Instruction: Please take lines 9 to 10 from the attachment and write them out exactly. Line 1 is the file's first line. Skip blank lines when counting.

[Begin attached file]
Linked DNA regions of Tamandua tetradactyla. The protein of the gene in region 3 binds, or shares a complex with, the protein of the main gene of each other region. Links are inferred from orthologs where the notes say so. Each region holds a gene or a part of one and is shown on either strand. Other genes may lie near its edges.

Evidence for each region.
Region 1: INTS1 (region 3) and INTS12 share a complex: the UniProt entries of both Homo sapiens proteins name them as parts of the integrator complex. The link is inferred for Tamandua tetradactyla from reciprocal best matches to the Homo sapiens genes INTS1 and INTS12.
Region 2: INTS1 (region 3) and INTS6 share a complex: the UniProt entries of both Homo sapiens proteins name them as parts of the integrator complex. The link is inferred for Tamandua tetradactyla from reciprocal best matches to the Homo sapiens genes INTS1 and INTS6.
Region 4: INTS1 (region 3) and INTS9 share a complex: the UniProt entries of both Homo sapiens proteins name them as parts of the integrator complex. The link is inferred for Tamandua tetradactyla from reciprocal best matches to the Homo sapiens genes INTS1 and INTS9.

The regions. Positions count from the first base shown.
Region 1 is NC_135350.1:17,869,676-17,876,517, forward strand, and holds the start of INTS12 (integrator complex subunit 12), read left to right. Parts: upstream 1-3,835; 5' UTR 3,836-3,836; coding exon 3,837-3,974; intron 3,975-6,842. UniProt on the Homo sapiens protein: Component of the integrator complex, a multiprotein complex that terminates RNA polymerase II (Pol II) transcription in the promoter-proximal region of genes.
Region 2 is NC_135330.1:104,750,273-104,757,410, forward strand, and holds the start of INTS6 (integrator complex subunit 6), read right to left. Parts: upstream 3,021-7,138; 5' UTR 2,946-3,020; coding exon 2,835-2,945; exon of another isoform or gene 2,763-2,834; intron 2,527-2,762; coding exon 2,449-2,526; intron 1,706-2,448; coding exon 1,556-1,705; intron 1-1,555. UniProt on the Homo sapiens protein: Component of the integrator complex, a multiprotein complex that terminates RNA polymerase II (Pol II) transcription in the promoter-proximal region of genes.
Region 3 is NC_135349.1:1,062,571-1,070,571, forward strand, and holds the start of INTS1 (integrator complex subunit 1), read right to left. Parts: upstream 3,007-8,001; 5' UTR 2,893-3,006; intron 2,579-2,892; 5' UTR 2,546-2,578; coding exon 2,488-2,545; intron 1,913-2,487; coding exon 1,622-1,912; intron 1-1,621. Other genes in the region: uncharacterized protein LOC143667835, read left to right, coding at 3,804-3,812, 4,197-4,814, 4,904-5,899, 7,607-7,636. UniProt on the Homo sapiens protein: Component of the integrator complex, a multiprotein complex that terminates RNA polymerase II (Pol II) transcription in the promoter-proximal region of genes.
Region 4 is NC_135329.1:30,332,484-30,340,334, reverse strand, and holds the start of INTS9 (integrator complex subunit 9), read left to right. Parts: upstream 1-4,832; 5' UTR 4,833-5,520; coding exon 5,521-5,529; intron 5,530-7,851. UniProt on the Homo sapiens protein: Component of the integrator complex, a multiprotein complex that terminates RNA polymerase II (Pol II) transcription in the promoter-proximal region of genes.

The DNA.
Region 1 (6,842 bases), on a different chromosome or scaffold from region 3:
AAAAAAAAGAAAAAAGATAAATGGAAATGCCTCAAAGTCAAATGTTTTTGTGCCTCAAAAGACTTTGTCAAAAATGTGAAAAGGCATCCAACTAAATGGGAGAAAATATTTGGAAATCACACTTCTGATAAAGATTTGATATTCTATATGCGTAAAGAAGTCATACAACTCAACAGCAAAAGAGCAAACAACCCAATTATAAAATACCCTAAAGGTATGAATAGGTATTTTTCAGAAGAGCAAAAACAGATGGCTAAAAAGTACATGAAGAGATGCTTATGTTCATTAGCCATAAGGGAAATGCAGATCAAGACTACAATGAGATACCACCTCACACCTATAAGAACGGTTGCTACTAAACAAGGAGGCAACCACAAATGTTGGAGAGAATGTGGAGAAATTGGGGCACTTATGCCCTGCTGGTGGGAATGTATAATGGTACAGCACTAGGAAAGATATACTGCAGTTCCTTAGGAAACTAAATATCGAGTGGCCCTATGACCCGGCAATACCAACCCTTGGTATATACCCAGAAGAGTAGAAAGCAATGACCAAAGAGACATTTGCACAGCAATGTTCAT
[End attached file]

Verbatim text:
Region 3 is NC_135349.1:1,062,571-1,070,571, forward strand, and holds the start of INTS1 (integrator complex subunit 1), read right to left. Parts: upstream 3,007-8,001; 5' UTR 2,893-3,006; intron 2,579-2,892; 5' UTR 2,546-2,578; coding exon 2,488-2,545; intron 1,913-2,487; coding exon 1,622-1,912; intron 1-1,621. Other genes in the region: uncharacterized protein LOC143667835, read left to right, coding at 3,804-3,812, 4,197-4,814, 4,904-5,899, 7,607-7,636. UniProt on the Homo sapiens protein: Component of the integrator complex, a multiprotein complex that terminates RNA polymerase II (Pol II) transcription in the promoter-proximal region of genes.
Region 4 is NC_135329.1:30,332,484-30,340,334, reverse strand, and holds the start of INTS9 (integrator complex subunit 9), read left to right. Parts: upstream 1-4,832; 5' UTR 4,833-5,520; coding exon 5,521-5,529; intron 5,530-7,851. UniProt on the Homo sapiens protein: Component of the integrator complex, a multiprotein complex that terminates RNA polymerase II (Pol II) transcription in the promoter-proximal region of genes.